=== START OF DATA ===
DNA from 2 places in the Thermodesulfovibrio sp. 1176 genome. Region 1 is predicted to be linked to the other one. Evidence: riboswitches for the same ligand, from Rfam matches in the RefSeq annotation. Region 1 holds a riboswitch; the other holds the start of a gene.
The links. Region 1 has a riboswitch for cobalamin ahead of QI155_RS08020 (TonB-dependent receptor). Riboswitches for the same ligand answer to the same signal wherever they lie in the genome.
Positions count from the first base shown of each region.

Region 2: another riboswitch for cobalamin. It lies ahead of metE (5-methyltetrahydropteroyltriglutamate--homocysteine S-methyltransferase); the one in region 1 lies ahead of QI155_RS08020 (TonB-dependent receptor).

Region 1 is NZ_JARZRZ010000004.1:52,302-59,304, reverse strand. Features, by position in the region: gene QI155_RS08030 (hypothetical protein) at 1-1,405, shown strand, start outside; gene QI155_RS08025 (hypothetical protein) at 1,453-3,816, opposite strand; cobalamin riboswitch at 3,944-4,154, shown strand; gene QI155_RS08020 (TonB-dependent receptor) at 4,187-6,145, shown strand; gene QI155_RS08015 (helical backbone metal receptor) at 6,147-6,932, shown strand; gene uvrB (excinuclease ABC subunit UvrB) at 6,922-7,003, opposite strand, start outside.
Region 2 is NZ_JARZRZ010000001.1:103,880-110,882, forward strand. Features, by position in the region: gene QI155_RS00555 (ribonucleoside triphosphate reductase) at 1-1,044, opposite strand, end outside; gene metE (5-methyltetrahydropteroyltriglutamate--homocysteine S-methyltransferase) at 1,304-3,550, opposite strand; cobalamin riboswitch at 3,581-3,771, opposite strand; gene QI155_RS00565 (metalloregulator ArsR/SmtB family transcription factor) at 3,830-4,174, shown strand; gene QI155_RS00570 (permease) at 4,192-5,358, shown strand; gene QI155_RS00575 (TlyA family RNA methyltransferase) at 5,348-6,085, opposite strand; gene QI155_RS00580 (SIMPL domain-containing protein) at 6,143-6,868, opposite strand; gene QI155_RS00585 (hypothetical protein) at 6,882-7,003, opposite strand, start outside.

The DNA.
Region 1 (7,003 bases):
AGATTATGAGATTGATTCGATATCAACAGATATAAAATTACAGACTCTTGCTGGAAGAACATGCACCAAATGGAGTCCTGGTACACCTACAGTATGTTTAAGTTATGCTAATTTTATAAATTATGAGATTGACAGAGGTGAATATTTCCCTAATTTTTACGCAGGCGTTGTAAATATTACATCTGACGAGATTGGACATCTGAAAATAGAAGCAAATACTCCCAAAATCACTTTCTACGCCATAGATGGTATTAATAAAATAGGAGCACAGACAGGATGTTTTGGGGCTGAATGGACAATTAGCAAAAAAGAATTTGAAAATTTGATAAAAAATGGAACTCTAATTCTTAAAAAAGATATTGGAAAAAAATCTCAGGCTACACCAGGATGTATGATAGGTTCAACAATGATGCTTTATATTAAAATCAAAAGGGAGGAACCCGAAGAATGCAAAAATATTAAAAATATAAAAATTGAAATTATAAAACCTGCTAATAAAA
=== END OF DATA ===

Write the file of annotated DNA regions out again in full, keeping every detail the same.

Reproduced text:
DNA from 2 places in the Thermodesulfovibrio sp. 1176 genome. Region 1 is predicted to be linked to the other one. Evidence: riboswitches for the same ligand, from Rfam matches in the RefSeq annotation. Region 1 holds a riboswitch; the other holds the start of a gene.
The links. Region 1 has a riboswitch for cobalamin ahead of QI155_RS08020 (TonB-dependent receptor). Riboswitches for the same ligand answer to the same signal wherever they lie in the genome.
Positions count from the first base shown of each region.

Region 2: another riboswitch for cobalamin. It lies ahead of metE (5-methyltetrahydropteroyltriglutamate--homocysteine S-methyltransferase); the one in region 1 lies ahead of QI155_RS08020 (TonB-dependent receptor).

Region 1 is NZ_JARZRZ010000004.1:52,302-59,304, reverse strand. Features, by position in the region: gene QI155_RS08030 (hypothetical protein) at 1-1,405, shown strand, start outside; gene QI155_RS08025 (hypothetical protein) at 1,453-3,816, opposite strand; cobalamin riboswitch at 3,944-4,154, shown strand; gene QI155_RS08020 (TonB-dependent receptor) at 4,187-6,145, shown strand; gene QI155_RS08015 (helical backbone metal receptor) at 6,147-6,932, shown strand; gene uvrB (excinuclease ABC subunit UvrB) at 6,922-7,003, opposite strand, start outside.
Region 2 is NZ_JARZRZ010000001.1:103,880-110,882, forward strand. Features, by position in the region: gene QI155_RS00555 (ribonucleoside triphosphate reductase) at 1-1,044, opposite strand, end outside; gene metE (5-methyltetrahydropteroyltriglutamate--homocysteine S-methyltransferase) at 1,304-3,550, opposite strand; cobalamin riboswitch at 3,581-3,771, opposite strand; gene QI155_RS00565 (metalloregulator ArsR/SmtB family transcription factor) at 3,830-4,174, shown strand; gene QI155_RS00570 (permease) at 4,192-5,358, shown strand; gene QI155_RS00575 (TlyA family RNA methyltransferase) at 5,348-6,085, opposite strand; gene QI155_RS00580 (SIMPL domain-containing protein) at 6,143-6,868, opposite strand; gene QI155_RS00585 (hypothetical protein) at 6,882-7,003, opposite strand, start outside.

The DNA.
Region 1 (7,003 bases):
AGATTATGAGATTGATTCGATATCAACAGATATAAAATTACAGACTCTTGCTGGAAGAACATGCACCAAATGGAGTCCTGGTACACCTACAGTATGTTTAAGTTATGCTAATTTTATAAATTATGAGATTGACAGAGGTGAATATTTCCCTAATTTTTACGCAGGCGTTGTAAATATTACATCTGACGAGATTGGACATCTGAAAATAGAAGCAAATACTCCCAAAATCACTTTCTACGCCATAGATGGTATTAATAAAATAGGAGCACAGACAGGATGTTTTGGGGCTGAATGGACAATTAGCAAAAAAGAATTTGAAAATTTGATAAAAAATGGAACTCTAATTCTTAAAAAAGATATTGGAAAAAAATCTCAGGCTACACCAGGATGTATGATAGGTTCAACAATGATGCTTTATATTAAAATCAAAAGGGAGGAACCCGAAGAATGCAAAAATATTAAAAATATAAAAATTGAAATTATAAAACCTGCTAATAAAA